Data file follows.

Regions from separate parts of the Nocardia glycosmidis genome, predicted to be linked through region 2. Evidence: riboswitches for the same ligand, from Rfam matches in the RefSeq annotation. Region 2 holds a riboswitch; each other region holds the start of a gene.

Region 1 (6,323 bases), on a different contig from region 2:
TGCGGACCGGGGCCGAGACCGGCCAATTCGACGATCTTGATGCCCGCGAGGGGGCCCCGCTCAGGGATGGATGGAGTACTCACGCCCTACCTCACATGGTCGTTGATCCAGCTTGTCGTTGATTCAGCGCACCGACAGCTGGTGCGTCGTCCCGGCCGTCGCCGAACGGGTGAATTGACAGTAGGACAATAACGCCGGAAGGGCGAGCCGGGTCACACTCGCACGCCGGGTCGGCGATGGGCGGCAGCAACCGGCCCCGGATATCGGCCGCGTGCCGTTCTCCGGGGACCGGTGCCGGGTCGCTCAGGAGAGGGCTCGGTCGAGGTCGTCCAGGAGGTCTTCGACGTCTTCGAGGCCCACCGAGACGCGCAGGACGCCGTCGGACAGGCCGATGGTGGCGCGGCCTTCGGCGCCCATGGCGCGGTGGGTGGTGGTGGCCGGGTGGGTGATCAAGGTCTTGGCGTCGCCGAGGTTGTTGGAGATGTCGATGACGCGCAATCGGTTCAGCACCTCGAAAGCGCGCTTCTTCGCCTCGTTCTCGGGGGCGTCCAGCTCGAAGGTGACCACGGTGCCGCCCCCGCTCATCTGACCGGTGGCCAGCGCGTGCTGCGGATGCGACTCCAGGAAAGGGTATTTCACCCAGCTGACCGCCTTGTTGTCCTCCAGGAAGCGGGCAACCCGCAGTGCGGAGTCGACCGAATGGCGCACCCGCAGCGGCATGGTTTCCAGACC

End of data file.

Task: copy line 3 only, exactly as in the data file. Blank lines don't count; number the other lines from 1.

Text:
TGCGGACCGGGGCCGAGACCGGCCAATTCGACGATCTTGATGCCCGCGAGGGGGCCCCGCTCAGGGATGGATGGAGTACTCACGCCCTACCTCACATGGTCGTTGATCCAGCTTGTCGTTGATTCAGCGCACCGACAGCTGGTGCGTCGTCCCGGCCGTCGCCGAACGGGTGAATTGACAGTAGGACAATAACGCCGGAAGGGCGAGCCGGGTCACACTCGCACGCCGGGTCGGCGATGGGCGGCAGCAACCGGCCCCGGATATCGGCCGCGTGCCGTTCTCCGGGGACCGGTGCCGGGTCGCTCAGGAGAGGGCTCGGTCGAGGTCGTCCAGGAGGTCTTCGACGTCTTCGAGGCCCACCGAGACGCGCAGGACGCCGTCGGACAGGCCGATGGTGGCGCGGCCTTCGGCGCCCATGGCGCGGTGGGTGGTGGTGGCCGGGTGGGTGATCAAGGTCTTGGCGTCGCCGAGGTTGTTGGAGATGTCGATGACGCGCAATCGGTTCAGCACCTCGAAAGCGCGCTTCTTCGCCTCGTTCTCGGGGGCGTCCAGCTCGAAGGTGACCACGGTGCCGCCCCCGCTCATCTGACCGGTGGCCAGCGCGTGCTGCGGATGCGACTCCAGGAAAGGGTATTTCACCCAGCTGACCGCCTTGTTGTCCTCCAGGAAGCGGGCAACCCGCAGTGCGGAGTCGACCGAATGGCGCACCCGCAGCGGCATGGTTTCCAGACC